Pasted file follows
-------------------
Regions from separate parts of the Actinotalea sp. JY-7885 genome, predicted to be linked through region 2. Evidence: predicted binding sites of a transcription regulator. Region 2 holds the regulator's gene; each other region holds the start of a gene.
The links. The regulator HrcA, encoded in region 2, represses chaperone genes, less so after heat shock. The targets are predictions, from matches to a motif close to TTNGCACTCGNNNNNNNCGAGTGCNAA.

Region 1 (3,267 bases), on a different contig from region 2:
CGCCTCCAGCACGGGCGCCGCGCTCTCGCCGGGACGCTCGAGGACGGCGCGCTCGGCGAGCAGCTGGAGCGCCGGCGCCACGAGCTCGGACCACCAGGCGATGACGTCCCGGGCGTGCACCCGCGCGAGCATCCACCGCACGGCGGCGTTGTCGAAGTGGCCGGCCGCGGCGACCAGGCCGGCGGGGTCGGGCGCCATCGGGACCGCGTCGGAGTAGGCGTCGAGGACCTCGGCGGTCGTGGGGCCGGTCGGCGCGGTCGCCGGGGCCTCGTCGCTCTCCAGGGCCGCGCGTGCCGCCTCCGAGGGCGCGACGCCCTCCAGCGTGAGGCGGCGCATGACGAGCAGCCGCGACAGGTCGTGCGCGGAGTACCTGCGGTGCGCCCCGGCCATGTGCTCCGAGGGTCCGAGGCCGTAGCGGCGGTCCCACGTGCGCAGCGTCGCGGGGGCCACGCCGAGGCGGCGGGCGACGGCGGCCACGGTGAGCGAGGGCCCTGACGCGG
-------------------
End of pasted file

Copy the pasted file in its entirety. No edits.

Regions from separate parts of the Actinotalea sp. JY-7885 genome, predicted to be linked through region 2. Evidence: predicted binding sites of a transcription regulator. Region 2 holds the regulator's gene; each other region holds the start of a gene.
The links. The regulator HrcA, encoded in region 2, represses chaperone genes, less so after heat shock. The targets are predictions, from matches to a motif close to TTNGCACTCGNNNNNNNCGAGTGCNAA.

Region 1 (3,267 bases), on a different contig from region 2:
CGCCTCCAGCACGGGCGCCGCGCTCTCGCCGGGACGCTCGAGGACGGCGCGCTCGGCGAGCAGCTGGAGCGCCGGCGCCACGAGCTCGGACCACCAGGCGATGACGTCCCGGGCGTGCACCCGCGCGAGCATCCACCGCACGGCGGCGTTGTCGAAGTGGCCGGCCGCGGCGACCAGGCCGGCGGGGTCGGGCGCCATCGGGACCGCGTCGGAGTAGGCGTCGAGGACCTCGGCGGTCGTGGGGCCGGTCGGCGCGGTCGCCGGGGCCTCGTCGCTCTCCAGGGCCGCGCGTGCCGCCTCCGAGGGCGCGACGCCCTCCAGCGTGAGGCGGCGCATGACGAGCAGCCGCGACAGGTCGTGCGCGGAGTACCTGCGGTGCGCCCCGGCCATGTGCTCCGAGGGTCCGAGGCCGTAGCGGCGGTCCCACGTGCGCAGCGTCGCGGGGGCCACGCCGAGGCGGCGGGCGACGGCGGCCACGGTGAGCGAGGGCCCTGACGCGG